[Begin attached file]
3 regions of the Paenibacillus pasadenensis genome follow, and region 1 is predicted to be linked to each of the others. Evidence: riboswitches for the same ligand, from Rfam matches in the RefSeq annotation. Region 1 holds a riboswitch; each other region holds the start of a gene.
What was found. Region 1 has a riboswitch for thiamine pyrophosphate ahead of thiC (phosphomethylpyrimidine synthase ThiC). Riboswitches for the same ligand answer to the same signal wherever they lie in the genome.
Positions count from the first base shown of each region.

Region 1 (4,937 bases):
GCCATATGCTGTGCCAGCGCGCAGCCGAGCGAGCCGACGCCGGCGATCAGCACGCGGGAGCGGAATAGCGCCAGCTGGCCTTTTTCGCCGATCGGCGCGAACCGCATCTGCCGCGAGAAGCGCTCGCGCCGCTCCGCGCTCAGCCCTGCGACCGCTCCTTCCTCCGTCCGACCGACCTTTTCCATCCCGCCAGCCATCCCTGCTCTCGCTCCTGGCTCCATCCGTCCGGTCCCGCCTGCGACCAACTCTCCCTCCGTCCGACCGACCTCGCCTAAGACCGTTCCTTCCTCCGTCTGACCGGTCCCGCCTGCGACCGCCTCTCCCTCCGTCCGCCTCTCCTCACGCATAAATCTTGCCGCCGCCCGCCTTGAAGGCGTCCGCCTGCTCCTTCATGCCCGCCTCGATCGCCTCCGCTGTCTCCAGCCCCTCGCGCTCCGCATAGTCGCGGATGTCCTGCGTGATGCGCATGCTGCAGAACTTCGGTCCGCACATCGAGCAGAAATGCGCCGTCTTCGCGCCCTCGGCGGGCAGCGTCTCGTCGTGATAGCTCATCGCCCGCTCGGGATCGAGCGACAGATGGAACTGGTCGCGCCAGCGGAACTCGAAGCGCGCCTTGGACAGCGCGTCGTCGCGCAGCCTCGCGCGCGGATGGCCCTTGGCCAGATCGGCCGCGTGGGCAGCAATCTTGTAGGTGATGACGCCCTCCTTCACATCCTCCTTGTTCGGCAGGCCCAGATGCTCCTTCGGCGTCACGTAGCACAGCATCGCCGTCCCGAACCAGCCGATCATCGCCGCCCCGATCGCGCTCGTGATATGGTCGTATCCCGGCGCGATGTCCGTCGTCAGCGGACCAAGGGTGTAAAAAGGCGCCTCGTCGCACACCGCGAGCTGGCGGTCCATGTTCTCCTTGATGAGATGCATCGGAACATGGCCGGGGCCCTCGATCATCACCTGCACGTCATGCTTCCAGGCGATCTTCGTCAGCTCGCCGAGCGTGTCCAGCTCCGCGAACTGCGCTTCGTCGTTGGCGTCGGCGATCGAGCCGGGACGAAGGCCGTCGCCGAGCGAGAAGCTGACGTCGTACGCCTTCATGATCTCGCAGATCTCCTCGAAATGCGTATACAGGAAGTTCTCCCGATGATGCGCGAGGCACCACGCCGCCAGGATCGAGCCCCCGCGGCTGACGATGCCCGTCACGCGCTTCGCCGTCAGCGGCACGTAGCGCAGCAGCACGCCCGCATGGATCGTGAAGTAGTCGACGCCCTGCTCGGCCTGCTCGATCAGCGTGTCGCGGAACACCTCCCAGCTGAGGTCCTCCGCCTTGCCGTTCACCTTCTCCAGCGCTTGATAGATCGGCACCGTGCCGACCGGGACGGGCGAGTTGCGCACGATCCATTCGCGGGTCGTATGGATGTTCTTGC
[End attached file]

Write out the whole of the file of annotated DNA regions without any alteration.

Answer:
3 regions of the Paenibacillus pasadenensis genome follow, and region 1 is predicted to be linked to each of the others. Evidence: riboswitches for the same ligand, from Rfam matches in the RefSeq annotation. Region 1 holds a riboswitch; each other region holds the start of a gene.
What was found. Region 1 has a riboswitch for thiamine pyrophosphate ahead of thiC (phosphomethylpyrimidine synthase ThiC). Riboswitches for the same ligand answer to the same signal wherever they lie in the genome.
Positions count from the first base shown of each region.

Region 1 (4,937 bases):
GCCATATGCTGTGCCAGCGCGCAGCCGAGCGAGCCGACGCCGGCGATCAGCACGCGGGAGCGGAATAGCGCCAGCTGGCCTTTTTCGCCGATCGGCGCGAACCGCATCTGCCGCGAGAAGCGCTCGCGCCGCTCCGCGCTCAGCCCTGCGACCGCTCCTTCCTCCGTCCGACCGACCTTTTCCATCCCGCCAGCCATCCCTGCTCTCGCTCCTGGCTCCATCCGTCCGGTCCCGCCTGCGACCAACTCTCCCTCCGTCCGACCGACCTCGCCTAAGACCGTTCCTTCCTCCGTCTGACCGGTCCCGCCTGCGACCGCCTCTCCCTCCGTCCGCCTCTCCTCACGCATAAATCTTGCCGCCGCCCGCCTTGAAGGCGTCCGCCTGCTCCTTCATGCCCGCCTCGATCGCCTCCGCTGTCTCCAGCCCCTCGCGCTCCGCATAGTCGCGGATGTCCTGCGTGATGCGCATGCTGCAGAACTTCGGTCCGCACATCGAGCAGAAATGCGCCGTCTTCGCGCCCTCGGCGGGCAGCGTCTCGTCGTGATAGCTCATCGCCCGCTCGGGATCGAGCGACAGATGGAACTGGTCGCGCCAGCGGAACTCGAAGCGCGCCTTGGACAGCGCGTCGTCGCGCAGCCTCGCGCGCGGATGGCCCTTGGCCAGATCGGCCGCGTGGGCAGCAATCTTGTAGGTGATGACGCCCTCCTTCACATCCTCCTTGTTCGGCAGGCCCAGATGCTCCTTCGGCGTCACGTAGCACAGCATCGCCGTCCCGAACCAGCCGATCATCGCCGCCCCGATCGCGCTCGTGATATGGTCGTATCCCGGCGCGATGTCCGTCGTCAGCGGACCAAGGGTGTAAAAAGGCGCCTCGTCGCACACCGCGAGCTGGCGGTCCATGTTCTCCTTGATGAGATGCATCGGAACATGGCCGGGGCCCTCGATCATCACCTGCACGTCATGCTTCCAGGCGATCTTCGTCAGCTCGCCGAGCGTGTCCAGCTCCGCGAACTGCGCTTCGTCGTTGGCGTCGGCGATCGAGCCGGGACGAAGGCCGTCGCCGAGCGAGAAGCTGACGTCGTACGCCTTCATGATCTCGCAGATCTCCTCGAAATGCGTATACAGGAAGTTCTCCCGATGATGCGCGAGGCACCACGCCGCCAGGATCGAGCCCCCGCGGCTGACGATGCCCGTCACGCGCTTCGCCGTCAGCGGCACGTAGCGCAGCAGCACGCCCGCATGGATCGTGAAGTAGTCGACGCCCTGCTCGGCCTGCTCGATCAGCGTGTCGCGGAACACCTCCCAGCTGAGGTCCTCCGCCTTGCCGTTCACCTTCTCCAGCGCTTGATAGATCGGCACCGTGCCGACCGGGACGGGCGAGTTGCGCACGATCCATTCGCGGGTCGTATGGATGTTCTTGC